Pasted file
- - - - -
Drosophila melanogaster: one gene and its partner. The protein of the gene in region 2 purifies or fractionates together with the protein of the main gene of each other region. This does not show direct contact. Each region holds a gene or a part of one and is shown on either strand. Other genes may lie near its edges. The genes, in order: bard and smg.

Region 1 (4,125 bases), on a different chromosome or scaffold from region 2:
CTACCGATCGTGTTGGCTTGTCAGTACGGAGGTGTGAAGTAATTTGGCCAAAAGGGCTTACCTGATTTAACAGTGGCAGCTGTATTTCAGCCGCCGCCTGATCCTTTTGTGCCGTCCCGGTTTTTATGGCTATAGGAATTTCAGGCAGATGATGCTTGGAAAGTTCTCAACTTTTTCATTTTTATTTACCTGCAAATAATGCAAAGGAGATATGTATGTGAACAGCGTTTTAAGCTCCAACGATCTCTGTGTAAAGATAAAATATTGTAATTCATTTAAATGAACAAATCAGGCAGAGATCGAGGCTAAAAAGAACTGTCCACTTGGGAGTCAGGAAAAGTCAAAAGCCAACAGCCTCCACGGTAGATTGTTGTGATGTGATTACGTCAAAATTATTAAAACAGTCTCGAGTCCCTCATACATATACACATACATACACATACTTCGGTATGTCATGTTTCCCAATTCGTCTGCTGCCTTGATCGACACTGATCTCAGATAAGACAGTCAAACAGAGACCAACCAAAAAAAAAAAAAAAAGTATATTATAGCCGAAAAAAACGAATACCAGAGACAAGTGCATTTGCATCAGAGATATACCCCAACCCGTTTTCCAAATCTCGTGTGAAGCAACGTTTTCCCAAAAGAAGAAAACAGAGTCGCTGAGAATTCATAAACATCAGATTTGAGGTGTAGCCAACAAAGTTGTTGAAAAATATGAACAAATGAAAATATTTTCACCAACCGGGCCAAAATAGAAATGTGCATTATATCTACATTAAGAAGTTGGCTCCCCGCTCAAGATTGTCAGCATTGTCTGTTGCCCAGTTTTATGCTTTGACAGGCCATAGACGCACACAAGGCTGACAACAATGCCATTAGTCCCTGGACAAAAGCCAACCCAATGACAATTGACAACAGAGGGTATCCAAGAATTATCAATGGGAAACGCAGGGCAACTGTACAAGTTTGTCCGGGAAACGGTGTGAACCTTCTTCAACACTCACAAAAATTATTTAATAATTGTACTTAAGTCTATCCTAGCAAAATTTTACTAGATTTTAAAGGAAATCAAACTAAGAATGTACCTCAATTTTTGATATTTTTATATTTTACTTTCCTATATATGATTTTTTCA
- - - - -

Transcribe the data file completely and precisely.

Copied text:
Drosophila melanogaster: one gene and its partner. The protein of the gene in region 2 purifies or fractionates together with the protein of the main gene of each other region. This does not show direct contact. Each region holds a gene or a part of one and is shown on either strand. Other genes may lie near its edges. The genes, in order: bard and smg.

Region 1 (4,125 bases), on a different chromosome or scaffold from region 2:
CTACCGATCGTGTTGGCTTGTCAGTACGGAGGTGTGAAGTAATTTGGCCAAAAGGGCTTACCTGATTTAACAGTGGCAGCTGTATTTCAGCCGCCGCCTGATCCTTTTGTGCCGTCCCGGTTTTTATGGCTATAGGAATTTCAGGCAGATGATGCTTGGAAAGTTCTCAACTTTTTCATTTTTATTTACCTGCAAATAATGCAAAGGAGATATGTATGTGAACAGCGTTTTAAGCTCCAACGATCTCTGTGTAAAGATAAAATATTGTAATTCATTTAAATGAACAAATCAGGCAGAGATCGAGGCTAAAAAGAACTGTCCACTTGGGAGTCAGGAAAAGTCAAAAGCCAACAGCCTCCACGGTAGATTGTTGTGATGTGATTACGTCAAAATTATTAAAACAGTCTCGAGTCCCTCATACATATACACATACATACACATACTTCGGTATGTCATGTTTCCCAATTCGTCTGCTGCCTTGATCGACACTGATCTCAGATAAGACAGTCAAACAGAGACCAACCAAAAAAAAAAAAAAAAGTATATTATAGCCGAAAAAAACGAATACCAGAGACAAGTGCATTTGCATCAGAGATATACCCCAACCCGTTTTCCAAATCTCGTGTGAAGCAACGTTTTCCCAAAAGAAGAAAACAGAGTCGCTGAGAATTCATAAACATCAGATTTGAGGTGTAGCCAACAAAGTTGTTGAAAAATATGAACAAATGAAAATATTTTCACCAACCGGGCCAAAATAGAAATGTGCATTATATCTACATTAAGAAGTTGGCTCCCCGCTCAAGATTGTCAGCATTGTCTGTTGCCCAGTTTTATGCTTTGACAGGCCATAGACGCACACAAGGCTGACAACAATGCCATTAGTCCCTGGACAAAAGCCAACCCAATGACAATTGACAACAGAGGGTATCCAAGAATTATCAATGGGAAACGCAGGGCAACTGTACAAGTTTGTCCGGGAAACGGTGTGAACCTTCTTCAACACTCACAAAAATTATTTAATAATTGTACTTAAGTCTATCCTAGCAAAATTTTACTAGATTTTAAAGGAAATCAAACTAAGAATGTACCTCAATTTTTGATATTTTTATATTTTACTTTCCTATATATGATTTTTTCA